17 March 2016
New powers are coming to Scotland. After years of cuts to welfare services these powers present the opportunity to do things differently, even innovatively, by adopting person-centred, human rights-based approaches to policy making based upon the principles of dignity and compassion. Many in the sector believe that by fully committing to self-directed approaches we can achieve these aims by empowering people to make decisions about their support.
People deserve access to support that is personalised to what they need and what they can offer and that enables them to participate in society. Many in the sector believe that the best way to achieve this is to offer personal and flexible services that put people in charge of their own support and contribution and enables people to build on their own capabilities. This approach encourages co-production and enables service users to influence the design and delivery of the services that they use. We would like to see the principles of Self-Directed Support (SDS) expanded into areas such as employment support, health, and welfare to give people a greater say over the services they receive. By adopting this approach we can empower individuals from across society to direct their own support, live more independently and determine their own future.
An example: The self-directed approach to employability
There is a danger that the Scottish approach to new powers over employability could replicate the problems and barriers of existing models by focusing almost exclusively on commissioning support for people. Scotland needs an employability strategy that looks beyond solely getting people into jobs and instead enables people to realise their contribution to society based on their unique offer. This strategy should utilise self-directed and personalised approaches to the design and delivery of employability services, based on interventions that work best for people instead of what’s best for the support providers. They should:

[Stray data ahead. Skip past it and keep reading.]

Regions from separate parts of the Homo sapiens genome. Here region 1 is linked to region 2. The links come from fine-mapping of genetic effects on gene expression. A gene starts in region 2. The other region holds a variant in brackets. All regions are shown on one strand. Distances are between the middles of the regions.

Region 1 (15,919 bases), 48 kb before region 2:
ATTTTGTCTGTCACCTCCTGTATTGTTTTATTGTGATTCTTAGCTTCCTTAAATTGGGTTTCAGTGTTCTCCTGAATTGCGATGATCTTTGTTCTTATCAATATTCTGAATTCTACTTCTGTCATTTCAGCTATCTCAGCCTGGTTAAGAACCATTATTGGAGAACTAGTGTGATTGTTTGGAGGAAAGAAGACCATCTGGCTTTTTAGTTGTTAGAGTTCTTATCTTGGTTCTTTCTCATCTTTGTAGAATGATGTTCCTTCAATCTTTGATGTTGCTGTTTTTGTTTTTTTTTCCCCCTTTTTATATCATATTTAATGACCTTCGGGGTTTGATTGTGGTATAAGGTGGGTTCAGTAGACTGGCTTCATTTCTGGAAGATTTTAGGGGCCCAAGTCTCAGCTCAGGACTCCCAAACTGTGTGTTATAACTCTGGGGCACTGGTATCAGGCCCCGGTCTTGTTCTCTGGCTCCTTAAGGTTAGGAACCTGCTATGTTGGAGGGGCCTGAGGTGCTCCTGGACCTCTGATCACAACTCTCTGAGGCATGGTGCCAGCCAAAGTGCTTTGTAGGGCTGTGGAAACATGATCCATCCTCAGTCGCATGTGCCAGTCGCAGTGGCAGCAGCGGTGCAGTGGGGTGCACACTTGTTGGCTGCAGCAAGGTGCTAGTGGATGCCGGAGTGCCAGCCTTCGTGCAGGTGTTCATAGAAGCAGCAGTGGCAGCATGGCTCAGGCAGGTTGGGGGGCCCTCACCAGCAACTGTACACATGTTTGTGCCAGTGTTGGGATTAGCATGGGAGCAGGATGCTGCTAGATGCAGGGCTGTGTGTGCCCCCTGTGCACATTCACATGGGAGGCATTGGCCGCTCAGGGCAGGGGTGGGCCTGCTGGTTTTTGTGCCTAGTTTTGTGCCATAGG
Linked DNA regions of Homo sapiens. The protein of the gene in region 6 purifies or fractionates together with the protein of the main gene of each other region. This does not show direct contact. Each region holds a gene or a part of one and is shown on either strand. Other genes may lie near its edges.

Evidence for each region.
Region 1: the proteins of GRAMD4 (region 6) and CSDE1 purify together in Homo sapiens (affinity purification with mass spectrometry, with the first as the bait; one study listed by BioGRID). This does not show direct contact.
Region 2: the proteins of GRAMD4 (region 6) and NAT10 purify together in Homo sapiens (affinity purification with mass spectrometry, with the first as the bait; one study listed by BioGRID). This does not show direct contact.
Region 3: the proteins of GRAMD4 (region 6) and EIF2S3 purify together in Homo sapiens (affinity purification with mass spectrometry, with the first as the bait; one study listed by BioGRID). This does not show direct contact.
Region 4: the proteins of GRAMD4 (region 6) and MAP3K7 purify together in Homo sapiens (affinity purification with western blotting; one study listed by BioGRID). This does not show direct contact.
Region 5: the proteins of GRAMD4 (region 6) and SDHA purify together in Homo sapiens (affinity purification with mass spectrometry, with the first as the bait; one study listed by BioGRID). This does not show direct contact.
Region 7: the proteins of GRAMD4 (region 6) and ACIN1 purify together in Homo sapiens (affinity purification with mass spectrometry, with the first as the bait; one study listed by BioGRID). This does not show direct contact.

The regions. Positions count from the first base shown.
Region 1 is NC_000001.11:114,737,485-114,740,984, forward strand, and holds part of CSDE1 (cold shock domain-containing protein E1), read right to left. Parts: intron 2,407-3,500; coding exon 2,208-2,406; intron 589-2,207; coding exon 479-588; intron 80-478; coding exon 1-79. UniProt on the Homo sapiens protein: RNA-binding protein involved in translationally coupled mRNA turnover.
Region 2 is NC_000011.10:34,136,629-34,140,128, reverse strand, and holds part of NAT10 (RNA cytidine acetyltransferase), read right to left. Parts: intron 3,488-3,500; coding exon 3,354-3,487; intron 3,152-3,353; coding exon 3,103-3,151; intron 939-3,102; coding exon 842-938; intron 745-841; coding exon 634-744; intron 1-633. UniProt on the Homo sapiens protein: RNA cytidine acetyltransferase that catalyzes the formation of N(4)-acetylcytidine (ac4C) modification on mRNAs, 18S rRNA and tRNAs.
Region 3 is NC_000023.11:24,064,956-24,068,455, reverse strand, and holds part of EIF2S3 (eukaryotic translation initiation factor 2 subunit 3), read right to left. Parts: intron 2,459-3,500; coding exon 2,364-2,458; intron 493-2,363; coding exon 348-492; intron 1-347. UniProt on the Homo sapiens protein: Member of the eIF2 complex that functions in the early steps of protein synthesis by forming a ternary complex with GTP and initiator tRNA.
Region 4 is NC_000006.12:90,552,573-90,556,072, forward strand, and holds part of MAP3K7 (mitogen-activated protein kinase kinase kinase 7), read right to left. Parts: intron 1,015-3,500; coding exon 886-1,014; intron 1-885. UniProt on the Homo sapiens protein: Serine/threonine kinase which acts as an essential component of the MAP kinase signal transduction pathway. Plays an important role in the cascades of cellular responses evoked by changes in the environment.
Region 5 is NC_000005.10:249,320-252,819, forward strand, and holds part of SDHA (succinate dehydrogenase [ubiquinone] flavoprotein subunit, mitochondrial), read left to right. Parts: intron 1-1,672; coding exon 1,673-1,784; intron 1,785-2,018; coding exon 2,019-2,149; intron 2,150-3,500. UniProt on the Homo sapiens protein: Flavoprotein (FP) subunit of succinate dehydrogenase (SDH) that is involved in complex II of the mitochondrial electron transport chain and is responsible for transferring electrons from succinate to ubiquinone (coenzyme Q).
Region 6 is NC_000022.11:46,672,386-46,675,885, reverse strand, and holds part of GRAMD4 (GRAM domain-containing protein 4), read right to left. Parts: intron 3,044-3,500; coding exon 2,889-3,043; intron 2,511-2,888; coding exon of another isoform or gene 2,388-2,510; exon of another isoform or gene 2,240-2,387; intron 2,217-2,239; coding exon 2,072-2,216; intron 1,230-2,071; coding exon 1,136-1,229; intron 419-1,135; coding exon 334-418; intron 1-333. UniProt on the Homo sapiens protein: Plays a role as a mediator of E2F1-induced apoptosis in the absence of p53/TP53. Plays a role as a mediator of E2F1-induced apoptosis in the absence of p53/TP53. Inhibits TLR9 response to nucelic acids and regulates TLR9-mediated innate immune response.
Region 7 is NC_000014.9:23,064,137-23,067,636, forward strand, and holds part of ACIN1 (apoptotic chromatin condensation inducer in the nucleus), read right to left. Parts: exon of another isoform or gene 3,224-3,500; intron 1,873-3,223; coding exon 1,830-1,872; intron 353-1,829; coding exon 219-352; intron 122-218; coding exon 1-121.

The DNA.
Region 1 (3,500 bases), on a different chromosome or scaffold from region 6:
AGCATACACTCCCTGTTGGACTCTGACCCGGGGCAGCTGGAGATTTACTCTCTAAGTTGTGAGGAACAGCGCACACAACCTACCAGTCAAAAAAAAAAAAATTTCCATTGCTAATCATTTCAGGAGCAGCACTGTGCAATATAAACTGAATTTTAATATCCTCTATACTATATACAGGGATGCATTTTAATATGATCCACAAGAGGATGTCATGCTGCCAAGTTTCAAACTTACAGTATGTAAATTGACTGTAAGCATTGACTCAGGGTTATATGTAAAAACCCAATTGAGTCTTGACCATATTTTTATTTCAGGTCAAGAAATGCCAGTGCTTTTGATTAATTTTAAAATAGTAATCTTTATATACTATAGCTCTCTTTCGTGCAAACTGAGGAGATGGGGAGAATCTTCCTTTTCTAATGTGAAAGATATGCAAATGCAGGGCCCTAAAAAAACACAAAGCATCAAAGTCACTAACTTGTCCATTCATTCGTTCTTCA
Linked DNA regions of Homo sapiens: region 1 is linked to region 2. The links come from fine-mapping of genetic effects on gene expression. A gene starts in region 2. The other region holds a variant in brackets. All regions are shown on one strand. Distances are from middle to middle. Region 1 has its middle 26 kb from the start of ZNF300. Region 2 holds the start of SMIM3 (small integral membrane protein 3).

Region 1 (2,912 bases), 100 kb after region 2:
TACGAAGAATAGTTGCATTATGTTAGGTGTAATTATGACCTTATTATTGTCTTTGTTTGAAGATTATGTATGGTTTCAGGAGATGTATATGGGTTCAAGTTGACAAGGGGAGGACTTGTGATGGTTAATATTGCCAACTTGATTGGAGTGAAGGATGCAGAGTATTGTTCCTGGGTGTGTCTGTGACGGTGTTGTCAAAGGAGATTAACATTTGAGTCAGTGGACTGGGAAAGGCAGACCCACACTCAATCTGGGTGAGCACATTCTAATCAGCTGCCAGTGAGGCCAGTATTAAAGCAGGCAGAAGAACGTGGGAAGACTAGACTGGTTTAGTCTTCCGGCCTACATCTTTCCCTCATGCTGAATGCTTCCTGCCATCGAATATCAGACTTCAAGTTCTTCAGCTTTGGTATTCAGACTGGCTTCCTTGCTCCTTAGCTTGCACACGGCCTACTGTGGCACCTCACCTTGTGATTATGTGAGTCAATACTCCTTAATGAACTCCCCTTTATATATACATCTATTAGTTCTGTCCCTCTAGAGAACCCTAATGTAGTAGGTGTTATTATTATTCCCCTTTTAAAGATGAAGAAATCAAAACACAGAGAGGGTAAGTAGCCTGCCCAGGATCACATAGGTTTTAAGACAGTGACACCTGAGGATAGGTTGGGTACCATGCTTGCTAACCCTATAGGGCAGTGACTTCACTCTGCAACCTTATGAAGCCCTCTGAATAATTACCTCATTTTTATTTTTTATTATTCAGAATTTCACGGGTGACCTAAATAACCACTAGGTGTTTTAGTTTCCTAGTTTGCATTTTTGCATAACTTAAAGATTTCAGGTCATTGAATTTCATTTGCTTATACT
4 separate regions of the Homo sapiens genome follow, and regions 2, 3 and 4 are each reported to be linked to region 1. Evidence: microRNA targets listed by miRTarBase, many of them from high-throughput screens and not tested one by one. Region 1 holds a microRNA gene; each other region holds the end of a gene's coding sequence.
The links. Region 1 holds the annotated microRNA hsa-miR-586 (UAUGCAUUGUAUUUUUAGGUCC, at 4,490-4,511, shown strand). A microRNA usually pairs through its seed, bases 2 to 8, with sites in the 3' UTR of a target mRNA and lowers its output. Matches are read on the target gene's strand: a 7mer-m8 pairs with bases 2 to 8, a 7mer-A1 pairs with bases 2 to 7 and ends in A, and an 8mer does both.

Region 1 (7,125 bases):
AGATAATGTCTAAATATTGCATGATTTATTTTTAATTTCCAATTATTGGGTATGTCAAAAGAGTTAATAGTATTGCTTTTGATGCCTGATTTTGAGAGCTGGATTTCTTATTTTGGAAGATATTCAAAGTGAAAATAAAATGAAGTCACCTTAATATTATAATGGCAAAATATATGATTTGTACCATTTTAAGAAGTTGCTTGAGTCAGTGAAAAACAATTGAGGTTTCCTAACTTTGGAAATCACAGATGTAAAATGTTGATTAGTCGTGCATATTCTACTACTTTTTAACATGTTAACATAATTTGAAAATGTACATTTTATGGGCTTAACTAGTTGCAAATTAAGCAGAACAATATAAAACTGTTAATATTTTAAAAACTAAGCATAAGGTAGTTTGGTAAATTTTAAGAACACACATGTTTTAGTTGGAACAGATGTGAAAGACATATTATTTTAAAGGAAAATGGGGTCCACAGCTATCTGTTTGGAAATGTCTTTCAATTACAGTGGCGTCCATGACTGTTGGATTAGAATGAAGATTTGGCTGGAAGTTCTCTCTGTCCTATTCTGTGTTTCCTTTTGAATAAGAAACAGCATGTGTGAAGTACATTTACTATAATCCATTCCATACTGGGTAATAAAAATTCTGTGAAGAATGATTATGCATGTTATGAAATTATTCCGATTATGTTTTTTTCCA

- Be based on a participatory approach
- Offer a personal budget approach
- Target support at those who are most in need or those who most need support.
As various inquiries look into how to use new powers we believe that there is a significant opportunity to break away from current practice and improve the employability landscape, let’s seize it.
New powers coming to Scotland offer an opportunity to breakaway from current practice and create modern services. We believe that these services should be person-centred and self-directed. We recognise the challenges and opportunities the shift towards self-directed approaches to policy making represents. Many in our sector welcome the opportunity to engage in this process so that together we can ensure that service users are engaged in the development of the person-centred, self-directed services of the future.
Public Affairs Officer
Scottish Council for Voluntary Organisations,
Mansfield Traquair Centre,
15 Mansfield Place, Edinburgh EH3 6BB
Tel: 0131 556 3882
The Scottish Council for Voluntary Organisations (SCVO) is the national body representing the third sector. There
are over 45,000 voluntary organisations in Scotland involving around 138,000 paid staff and approximately
1.3 million volunteers. The sector manages an income of £4.9 billion. SCVO works in partnership with the
third sector in Scotland to advance our shared values and interests. We have over 1,600 members who range
from individuals and grassroots groups, to Scotland-wide organisations and intermediary bodies.
As the only inclusive representative umbrella organisation for the sector SCVO:
•has the largest Scotland-wide membership from the sector – our 1,600 members include charities, community groups, social enterprises and voluntary organisations of all shapes and sizes
•our governance and membership structures are democratic and accountable – with an elected board and policy committee from the sector, we are managed by the sector, for the sector
•brings together organisations and networks connecting across the whole of Scotland
•SCVO works to support people to take voluntary action to help themselves and others, and to bring about social change.
Further details about SCVO can be found at www.scvo.org.uk.